Not Just Cleaning Pelicans: Support Volunteers Needed in Gulf

The Washington Post reports today there’s a huge need for volunteers in support roles in the BP oil disaster — but many of those roles are going unfilled:

Pelicans at Cat Island“We struggle to get volunteers,” said Steve Lenahan, associate director of community centers for Catholic Charities. Volunteers are needed to help people, but most show up wanting to save birds and other wildlife, said Lexie Montgomery, volunteer coordinator for the National Audubon Society, which has accumulated 27,000 names in its volunteer database since the leak began.

“I have friends of mine in New York City who want to wash a pelican, and I was like, ‘You’ll probably hurt the pelican,'” Montgomery said. “When I was first in Venice, people were frantically driving down to help, traffic increased and I was noticing turtles getting run over.”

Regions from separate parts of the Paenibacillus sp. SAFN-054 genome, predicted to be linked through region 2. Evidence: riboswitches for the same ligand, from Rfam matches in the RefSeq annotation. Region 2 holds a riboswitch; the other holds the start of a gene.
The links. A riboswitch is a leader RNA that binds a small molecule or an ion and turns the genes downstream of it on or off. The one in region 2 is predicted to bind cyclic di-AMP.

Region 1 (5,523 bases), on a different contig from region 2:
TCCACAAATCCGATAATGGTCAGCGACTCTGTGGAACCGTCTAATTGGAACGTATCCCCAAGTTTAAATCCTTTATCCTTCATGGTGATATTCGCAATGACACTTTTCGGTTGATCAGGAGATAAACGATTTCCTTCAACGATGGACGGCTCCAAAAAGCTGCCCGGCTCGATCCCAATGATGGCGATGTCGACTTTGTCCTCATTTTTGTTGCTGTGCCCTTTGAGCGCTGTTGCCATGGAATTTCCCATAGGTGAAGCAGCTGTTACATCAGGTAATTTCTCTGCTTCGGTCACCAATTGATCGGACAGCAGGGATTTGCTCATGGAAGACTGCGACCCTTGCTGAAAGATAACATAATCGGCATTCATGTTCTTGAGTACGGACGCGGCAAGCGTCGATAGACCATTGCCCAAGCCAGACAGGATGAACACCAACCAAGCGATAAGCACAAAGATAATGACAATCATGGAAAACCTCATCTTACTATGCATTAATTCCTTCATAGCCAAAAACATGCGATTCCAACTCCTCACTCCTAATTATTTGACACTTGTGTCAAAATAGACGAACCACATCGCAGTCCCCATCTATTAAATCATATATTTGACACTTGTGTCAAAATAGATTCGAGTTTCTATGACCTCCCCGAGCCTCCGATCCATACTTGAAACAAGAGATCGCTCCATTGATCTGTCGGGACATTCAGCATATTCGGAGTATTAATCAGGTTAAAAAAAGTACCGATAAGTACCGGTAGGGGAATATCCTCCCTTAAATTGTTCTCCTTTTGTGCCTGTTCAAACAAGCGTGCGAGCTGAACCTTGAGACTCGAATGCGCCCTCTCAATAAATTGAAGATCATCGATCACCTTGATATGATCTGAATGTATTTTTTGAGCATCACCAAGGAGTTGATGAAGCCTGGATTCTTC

If people really want to help on the ground, they should be ready for a longer-term commitment, said Nancy Torcson, director of Clearwater Wildlife Sanctuary in Covington, La. The sanctuary has begun training 20 volunteers at a time to deploy for one-month rotations.

The most direct way to help people and animals is to donate money, Torcson said. Many people have been wary about doing this because of the manmade nature of the disaster, but children in Covington recently hosted lemonade stands to raise funds for the sanctuary to import live fish to feed distressed pelicans.

Not all of us know how to clean oiled wildlife, but we can do our part, either by volunteering or donating to provide support. That’s why NWF is organizing Gulf Coast Surveillance Teams — to help serve as the eyes & ears of rehabilitators by helping find oiled wildlife.

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